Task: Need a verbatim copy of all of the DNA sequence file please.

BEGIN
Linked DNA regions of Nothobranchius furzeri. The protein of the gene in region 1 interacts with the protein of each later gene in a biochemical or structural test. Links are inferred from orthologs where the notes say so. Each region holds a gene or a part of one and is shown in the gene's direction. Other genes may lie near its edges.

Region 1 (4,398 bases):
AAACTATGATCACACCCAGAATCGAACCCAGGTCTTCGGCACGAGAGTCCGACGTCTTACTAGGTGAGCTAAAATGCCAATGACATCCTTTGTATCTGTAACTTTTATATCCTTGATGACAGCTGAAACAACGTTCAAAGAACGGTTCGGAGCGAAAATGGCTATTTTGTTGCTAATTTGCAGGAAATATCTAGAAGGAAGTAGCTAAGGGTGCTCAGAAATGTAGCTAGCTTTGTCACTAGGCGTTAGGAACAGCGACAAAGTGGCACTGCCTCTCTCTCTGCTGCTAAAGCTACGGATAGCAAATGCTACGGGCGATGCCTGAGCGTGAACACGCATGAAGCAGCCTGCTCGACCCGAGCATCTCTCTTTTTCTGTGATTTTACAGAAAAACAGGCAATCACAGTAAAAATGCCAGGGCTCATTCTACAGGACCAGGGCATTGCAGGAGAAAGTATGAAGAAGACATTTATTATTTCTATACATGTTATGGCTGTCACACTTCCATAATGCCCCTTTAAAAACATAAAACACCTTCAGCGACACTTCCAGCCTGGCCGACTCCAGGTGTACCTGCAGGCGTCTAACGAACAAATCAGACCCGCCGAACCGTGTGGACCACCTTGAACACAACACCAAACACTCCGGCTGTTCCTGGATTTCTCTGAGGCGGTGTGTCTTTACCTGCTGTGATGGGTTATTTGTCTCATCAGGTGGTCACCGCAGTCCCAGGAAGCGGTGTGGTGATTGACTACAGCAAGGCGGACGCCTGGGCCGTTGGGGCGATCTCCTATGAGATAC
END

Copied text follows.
Linked DNA regions of Nothobranchius furzeri. The protein of the gene in region 1 interacts with the protein of each later gene in a biochemical or structural test. Links are inferred from orthologs where the notes say so. Each region holds a gene or a part of one and is shown in the gene's direction. Other genes may lie near its edges.

Region 1 (4,398 bases):
AAACTATGATCACACCCAGAATCGAACCCAGGTCTTCGGCACGAGAGTCCGACGTCTTACTAGGTGAGCTAAAATGCCAATGACATCCTTTGTATCTGTAACTTTTATATCCTTGATGACAGCTGAAACAACGTTCAAAGAACGGTTCGGAGCGAAAATGGCTATTTTGTTGCTAATTTGCAGGAAATATCTAGAAGGAAGTAGCTAAGGGTGCTCAGAAATGTAGCTAGCTTTGTCACTAGGCGTTAGGAACAGCGACAAAGTGGCACTGCCTCTCTCTCTGCTGCTAAAGCTACGGATAGCAAATGCTACGGGCGATGCCTGAGCGTGAACACGCATGAAGCAGCCTGCTCGACCCGAGCATCTCTCTTTTTCTGTGATTTTACAGAAAAACAGGCAATCACAGTAAAAATGCCAGGGCTCATTCTACAGGACCAGGGCATTGCAGGAGAAAGTATGAAGAAGACATTTATTATTTCTATACATGTTATGGCTGTCACACTTCCATAATGCCCCTTTAAAAACATAAAACACCTTCAGCGACACTTCCAGCCTGGCCGACTCCAGGTGTACCTGCAGGCGTCTAACGAACAAATCAGACCCGCCGAACCGTGTGGACCACCTTGAACACAACACCAAACACTCCGGCTGTTCCTGGATTTCTCTGAGGCGGTGTGTCTTTACCTGCTGTGATGGGTTATTTGTCTCATCAGGTGGTCACCGCAGTCCCAGGAAGCGGTGTGGTGATTGACTACAGCAAGGCGGACGCCTGGGCCGTTGGGGCGATCTCCTATGAGATAC